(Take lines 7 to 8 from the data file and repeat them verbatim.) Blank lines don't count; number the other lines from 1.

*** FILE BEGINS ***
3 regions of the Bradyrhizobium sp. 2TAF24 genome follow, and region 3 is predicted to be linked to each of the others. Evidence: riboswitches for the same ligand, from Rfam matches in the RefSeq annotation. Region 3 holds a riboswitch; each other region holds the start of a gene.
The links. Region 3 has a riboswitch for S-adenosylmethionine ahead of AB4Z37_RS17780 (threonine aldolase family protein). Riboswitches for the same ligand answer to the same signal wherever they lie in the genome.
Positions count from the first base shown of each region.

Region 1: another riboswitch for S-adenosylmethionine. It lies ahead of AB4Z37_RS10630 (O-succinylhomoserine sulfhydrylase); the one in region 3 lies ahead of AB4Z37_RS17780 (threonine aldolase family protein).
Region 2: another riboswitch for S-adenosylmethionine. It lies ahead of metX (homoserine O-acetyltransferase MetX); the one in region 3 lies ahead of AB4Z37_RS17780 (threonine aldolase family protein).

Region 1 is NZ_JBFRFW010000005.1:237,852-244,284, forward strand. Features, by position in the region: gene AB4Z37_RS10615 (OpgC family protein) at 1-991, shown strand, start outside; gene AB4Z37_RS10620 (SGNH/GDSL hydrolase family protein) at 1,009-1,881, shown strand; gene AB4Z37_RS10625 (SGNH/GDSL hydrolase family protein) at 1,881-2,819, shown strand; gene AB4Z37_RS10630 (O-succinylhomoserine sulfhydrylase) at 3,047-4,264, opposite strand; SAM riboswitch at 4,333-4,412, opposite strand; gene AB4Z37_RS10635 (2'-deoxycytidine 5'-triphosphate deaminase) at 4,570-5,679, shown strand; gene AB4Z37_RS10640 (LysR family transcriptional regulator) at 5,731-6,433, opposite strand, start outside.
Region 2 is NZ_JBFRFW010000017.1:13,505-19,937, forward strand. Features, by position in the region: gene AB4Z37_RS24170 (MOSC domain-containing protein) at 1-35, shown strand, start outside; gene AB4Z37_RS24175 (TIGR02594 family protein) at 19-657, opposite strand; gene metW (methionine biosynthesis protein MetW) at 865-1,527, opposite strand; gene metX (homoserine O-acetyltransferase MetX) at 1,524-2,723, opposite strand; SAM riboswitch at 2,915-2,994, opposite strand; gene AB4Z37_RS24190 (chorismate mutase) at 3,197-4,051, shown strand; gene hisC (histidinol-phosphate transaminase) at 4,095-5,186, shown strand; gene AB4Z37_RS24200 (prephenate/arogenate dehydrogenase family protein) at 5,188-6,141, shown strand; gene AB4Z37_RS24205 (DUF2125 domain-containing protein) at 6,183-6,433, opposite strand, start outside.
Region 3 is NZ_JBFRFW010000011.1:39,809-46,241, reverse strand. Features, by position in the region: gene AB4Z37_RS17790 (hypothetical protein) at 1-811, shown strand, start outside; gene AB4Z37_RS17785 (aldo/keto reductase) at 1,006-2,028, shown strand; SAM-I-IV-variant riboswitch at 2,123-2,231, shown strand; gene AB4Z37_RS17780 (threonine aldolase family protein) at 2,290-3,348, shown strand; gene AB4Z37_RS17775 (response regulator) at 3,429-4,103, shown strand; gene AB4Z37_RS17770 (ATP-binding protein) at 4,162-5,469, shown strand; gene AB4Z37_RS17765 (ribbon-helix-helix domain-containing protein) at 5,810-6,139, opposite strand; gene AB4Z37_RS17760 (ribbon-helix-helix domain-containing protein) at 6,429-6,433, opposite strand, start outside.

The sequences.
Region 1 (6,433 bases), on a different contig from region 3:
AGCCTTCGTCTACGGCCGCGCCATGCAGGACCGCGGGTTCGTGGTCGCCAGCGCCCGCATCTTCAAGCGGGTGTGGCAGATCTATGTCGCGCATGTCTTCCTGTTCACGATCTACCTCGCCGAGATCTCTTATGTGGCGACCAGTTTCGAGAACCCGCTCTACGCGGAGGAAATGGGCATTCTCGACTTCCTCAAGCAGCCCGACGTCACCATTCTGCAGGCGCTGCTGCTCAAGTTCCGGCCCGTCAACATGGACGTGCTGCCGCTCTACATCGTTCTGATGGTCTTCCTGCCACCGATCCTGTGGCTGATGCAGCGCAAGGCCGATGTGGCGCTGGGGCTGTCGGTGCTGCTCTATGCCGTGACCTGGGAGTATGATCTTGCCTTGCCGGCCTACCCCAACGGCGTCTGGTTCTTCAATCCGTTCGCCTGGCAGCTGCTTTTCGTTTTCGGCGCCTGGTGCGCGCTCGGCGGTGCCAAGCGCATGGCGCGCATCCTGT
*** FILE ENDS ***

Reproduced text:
Region 2 is NZ_JBFRFW010000017.1:13,505-19,937, forward strand. Features, by position in the region: gene AB4Z37_RS24170 (MOSC domain-containing protein) at 1-35, shown strand, start outside; gene AB4Z37_RS24175 (TIGR02594 family protein) at 19-657, opposite strand; gene metW (methionine biosynthesis protein MetW) at 865-1,527, opposite strand; gene metX (homoserine O-acetyltransferase MetX) at 1,524-2,723, opposite strand; SAM riboswitch at 2,915-2,994, opposite strand; gene AB4Z37_RS24190 (chorismate mutase) at 3,197-4,051, shown strand; gene hisC (histidinol-phosphate transaminase) at 4,095-5,186, shown strand; gene AB4Z37_RS24200 (prephenate/arogenate dehydrogenase family protein) at 5,188-6,141, shown strand; gene AB4Z37_RS24205 (DUF2125 domain-containing protein) at 6,183-6,433, opposite strand, start outside.
Region 3 is NZ_JBFRFW010000011.1:39,809-46,241, reverse strand. Features, by position in the region: gene AB4Z37_RS17790 (hypothetical protein) at 1-811, shown strand, start outside; gene AB4Z37_RS17785 (aldo/keto reductase) at 1,006-2,028, shown strand; SAM-I-IV-variant riboswitch at 2,123-2,231, shown strand; gene AB4Z37_RS17780 (threonine aldolase family protein) at 2,290-3,348, shown strand; gene AB4Z37_RS17775 (response regulator) at 3,429-4,103, shown strand; gene AB4Z37_RS17770 (ATP-binding protein) at 4,162-5,469, shown strand; gene AB4Z37_RS17765 (ribbon-helix-helix domain-containing protein) at 5,810-6,139, opposite strand; gene AB4Z37_RS17760 (ribbon-helix-helix domain-containing protein) at 6,429-6,433, opposite strand, start outside.